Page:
On Sunday last, at his residence, Navan, James O'REILLY, Esq., editor and proprietor of the MEATH PEOPLE. Mr. O'REILLY's first connection with the Press was as one of the editors of the ANGLO-CELT. His remains were interred in this town on Wednesday.

(Before Judge Battersby)

The Office at the promotion of the Rev. Launcelot DOWDALL v. the Rev. James HEWITT.


This case, which is a proceeding by the Rector of the parish of Rathfarnham against the Incumbent of Zion Church, Rathgar, in which the former asserts his right to be distributing of alms collected in that church, and which was argued on a former day, was called on shortly after the sitting of the court.

Judge Battersby--I understand that to be so. His lordship then gave judgment as follows:--

This is a suit promoted by the Rev. Launcelot DOWDALL, rector of the parish of Rathfarnham, against the Rev. James HEWITT, incumbent or perpetual curate of Zion Church, Rathgar, in the same parish, to compel the latter to pay over the alms collected in said church, according to law, and that he may abstain from misapplying the same in future. The pleading states these alms to have been collected at the "offertory" as sacramental alms. No such proceeding as this has been taken in Ireland before, except in the case of Magee v. the Bishop of Cashel, and from the statements made on the last court day it would appear that the present suit has arisen not so much from a desire to settle the right to this offertory as from the circumstance that upon Mr. Hewitt's appointment to the perpetual curacy of Zion Church he insisted on a title to discharge the duties of rector, or some of them, throughout the whole parish of Rathfarnham, a title which Mr. Dowdall denied, and to prevent Mr. Hewitt getting a footing in the parish by having district assigned to his church pursuant to the statute in that behalf.....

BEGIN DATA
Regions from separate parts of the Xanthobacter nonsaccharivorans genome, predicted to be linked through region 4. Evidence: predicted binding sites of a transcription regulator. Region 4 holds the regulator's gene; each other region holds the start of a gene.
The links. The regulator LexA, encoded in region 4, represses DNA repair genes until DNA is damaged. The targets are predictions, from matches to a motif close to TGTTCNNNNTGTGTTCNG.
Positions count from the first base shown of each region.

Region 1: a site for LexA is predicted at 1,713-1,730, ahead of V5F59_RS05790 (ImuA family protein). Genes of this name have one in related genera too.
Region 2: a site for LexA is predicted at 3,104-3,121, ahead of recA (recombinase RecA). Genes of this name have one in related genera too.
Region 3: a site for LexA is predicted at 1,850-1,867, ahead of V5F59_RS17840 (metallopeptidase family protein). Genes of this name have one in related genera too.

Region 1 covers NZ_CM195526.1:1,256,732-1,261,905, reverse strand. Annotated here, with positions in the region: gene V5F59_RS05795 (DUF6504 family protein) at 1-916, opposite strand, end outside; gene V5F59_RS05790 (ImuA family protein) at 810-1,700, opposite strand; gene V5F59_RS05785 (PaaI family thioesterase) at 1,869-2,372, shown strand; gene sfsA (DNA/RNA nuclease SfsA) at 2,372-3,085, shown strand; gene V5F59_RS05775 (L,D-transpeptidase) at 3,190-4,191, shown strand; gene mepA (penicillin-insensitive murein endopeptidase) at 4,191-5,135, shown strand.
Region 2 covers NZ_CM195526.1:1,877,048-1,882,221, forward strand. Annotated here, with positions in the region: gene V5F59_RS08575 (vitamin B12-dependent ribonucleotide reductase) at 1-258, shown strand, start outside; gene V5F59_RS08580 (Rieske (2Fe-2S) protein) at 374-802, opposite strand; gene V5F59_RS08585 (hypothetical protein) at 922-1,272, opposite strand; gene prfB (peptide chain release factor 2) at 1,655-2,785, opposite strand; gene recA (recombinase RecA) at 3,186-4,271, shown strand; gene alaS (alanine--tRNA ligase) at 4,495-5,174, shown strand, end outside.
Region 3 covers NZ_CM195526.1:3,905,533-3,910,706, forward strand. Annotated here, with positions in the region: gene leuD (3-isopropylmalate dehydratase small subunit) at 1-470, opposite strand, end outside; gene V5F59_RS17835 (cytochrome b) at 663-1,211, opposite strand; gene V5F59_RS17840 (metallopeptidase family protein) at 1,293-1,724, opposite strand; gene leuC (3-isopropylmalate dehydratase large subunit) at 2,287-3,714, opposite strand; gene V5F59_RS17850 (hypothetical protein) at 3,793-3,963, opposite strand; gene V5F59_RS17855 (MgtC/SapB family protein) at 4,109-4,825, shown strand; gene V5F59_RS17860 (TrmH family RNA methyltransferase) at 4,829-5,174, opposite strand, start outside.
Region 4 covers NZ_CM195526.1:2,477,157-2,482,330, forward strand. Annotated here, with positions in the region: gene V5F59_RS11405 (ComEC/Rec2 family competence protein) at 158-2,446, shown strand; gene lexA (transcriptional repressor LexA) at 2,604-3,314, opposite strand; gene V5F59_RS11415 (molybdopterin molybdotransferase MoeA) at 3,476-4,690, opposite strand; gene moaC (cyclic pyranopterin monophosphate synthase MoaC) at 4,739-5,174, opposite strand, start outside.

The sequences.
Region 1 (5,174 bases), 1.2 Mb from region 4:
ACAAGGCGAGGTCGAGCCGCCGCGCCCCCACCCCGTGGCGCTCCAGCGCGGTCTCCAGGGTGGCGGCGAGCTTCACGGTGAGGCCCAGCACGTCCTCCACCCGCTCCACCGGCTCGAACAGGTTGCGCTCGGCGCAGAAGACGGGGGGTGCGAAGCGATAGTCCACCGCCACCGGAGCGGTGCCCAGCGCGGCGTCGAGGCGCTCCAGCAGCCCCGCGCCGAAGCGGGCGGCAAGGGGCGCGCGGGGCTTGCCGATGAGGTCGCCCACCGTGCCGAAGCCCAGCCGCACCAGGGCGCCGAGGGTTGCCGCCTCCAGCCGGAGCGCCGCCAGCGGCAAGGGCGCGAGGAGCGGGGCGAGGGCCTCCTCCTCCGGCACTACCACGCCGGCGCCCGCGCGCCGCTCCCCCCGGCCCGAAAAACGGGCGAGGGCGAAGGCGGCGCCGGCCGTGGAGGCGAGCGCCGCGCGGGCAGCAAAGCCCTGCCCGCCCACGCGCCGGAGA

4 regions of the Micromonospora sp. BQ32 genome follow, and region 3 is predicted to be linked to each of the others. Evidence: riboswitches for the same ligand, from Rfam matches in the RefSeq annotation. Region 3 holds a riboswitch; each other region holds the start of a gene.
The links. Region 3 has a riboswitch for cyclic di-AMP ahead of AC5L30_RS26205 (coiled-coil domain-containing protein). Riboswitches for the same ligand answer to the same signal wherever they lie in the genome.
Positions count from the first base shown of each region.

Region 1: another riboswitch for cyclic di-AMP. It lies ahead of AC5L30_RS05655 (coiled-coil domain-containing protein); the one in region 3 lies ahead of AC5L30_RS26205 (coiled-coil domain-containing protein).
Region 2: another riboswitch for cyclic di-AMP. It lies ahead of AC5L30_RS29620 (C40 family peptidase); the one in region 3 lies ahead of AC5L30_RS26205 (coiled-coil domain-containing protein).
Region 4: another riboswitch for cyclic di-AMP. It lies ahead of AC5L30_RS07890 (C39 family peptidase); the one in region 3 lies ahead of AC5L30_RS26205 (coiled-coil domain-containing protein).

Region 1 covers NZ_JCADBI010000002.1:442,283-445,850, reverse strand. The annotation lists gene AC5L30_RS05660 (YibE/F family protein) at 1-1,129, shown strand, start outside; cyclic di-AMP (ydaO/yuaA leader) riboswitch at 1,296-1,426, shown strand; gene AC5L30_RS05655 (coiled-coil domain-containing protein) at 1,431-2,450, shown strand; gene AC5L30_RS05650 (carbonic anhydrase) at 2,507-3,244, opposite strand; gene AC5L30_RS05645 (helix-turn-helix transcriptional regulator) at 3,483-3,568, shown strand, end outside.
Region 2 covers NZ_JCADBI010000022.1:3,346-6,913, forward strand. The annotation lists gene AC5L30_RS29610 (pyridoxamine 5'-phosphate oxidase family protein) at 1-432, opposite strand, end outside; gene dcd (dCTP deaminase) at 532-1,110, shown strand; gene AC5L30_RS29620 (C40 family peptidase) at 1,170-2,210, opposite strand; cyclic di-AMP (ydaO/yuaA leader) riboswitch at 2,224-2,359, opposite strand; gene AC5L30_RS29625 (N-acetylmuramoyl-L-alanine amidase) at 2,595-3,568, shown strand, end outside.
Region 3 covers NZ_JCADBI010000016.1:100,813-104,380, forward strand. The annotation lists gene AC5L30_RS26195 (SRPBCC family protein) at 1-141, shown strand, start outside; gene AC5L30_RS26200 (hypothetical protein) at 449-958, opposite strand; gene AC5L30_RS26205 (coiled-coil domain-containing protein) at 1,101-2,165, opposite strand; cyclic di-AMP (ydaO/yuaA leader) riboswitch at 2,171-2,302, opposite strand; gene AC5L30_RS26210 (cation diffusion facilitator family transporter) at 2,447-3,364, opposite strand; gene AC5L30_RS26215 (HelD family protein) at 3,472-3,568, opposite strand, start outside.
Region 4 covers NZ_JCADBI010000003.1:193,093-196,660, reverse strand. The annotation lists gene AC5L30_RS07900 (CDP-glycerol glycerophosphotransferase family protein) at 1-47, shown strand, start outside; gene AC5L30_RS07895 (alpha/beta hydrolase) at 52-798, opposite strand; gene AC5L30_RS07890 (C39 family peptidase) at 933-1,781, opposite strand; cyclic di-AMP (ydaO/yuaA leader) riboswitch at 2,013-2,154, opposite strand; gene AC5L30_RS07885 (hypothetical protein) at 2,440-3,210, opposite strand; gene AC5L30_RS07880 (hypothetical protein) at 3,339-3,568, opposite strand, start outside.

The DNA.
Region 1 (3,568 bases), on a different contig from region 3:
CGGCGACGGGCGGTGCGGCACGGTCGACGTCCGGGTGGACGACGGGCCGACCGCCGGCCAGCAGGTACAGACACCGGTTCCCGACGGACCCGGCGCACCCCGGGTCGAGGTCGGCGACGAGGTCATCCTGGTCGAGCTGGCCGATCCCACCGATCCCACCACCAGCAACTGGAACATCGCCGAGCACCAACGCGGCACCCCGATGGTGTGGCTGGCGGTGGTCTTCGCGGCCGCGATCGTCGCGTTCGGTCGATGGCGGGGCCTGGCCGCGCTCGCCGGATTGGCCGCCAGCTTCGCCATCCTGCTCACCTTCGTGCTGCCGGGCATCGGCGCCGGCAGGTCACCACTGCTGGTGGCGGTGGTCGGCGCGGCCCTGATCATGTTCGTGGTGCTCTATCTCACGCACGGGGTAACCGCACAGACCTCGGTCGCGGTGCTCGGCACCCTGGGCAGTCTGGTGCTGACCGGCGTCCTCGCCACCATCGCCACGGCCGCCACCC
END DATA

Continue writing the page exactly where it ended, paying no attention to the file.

The apparent object of the law is to leave the rector of a parish to discharge the duties of it upon his own responsibility and without the interference of other persons....Whether the law in this respect be wise, it is not for the court to say; but being as it is, this motion must be refused, with costs, and the libel admitted to proof, and a day assigned to Mr. Hewitt to answer it.

Dr. BALL asked did the Court think, considering the difficulty of the question involved in this case, that costs should be given.

Judge Battersby said that Sir John NICHOL had, in the case which he had cited, ruled that there should be no costs if the case went no farther. He would do the same in the present case, but he understood it was intended to appeal.

Counsel for the promovent--Dr. WALSH, Q.C., instructed by Mr. SAMUELS. For the impugnant--Dr. BALL, Q.C., instructed by Mr. WORTHINGTON.

December 19, 1863


INSTALLATION AT BALLYJAMESDUFF--On the 11th inst., the Presbytery of Bailieboro' met and inducted the Rev. H. CLARKE (late of Ballyhobridge) into the pastoral care of the congregation of Ballyjamesduff.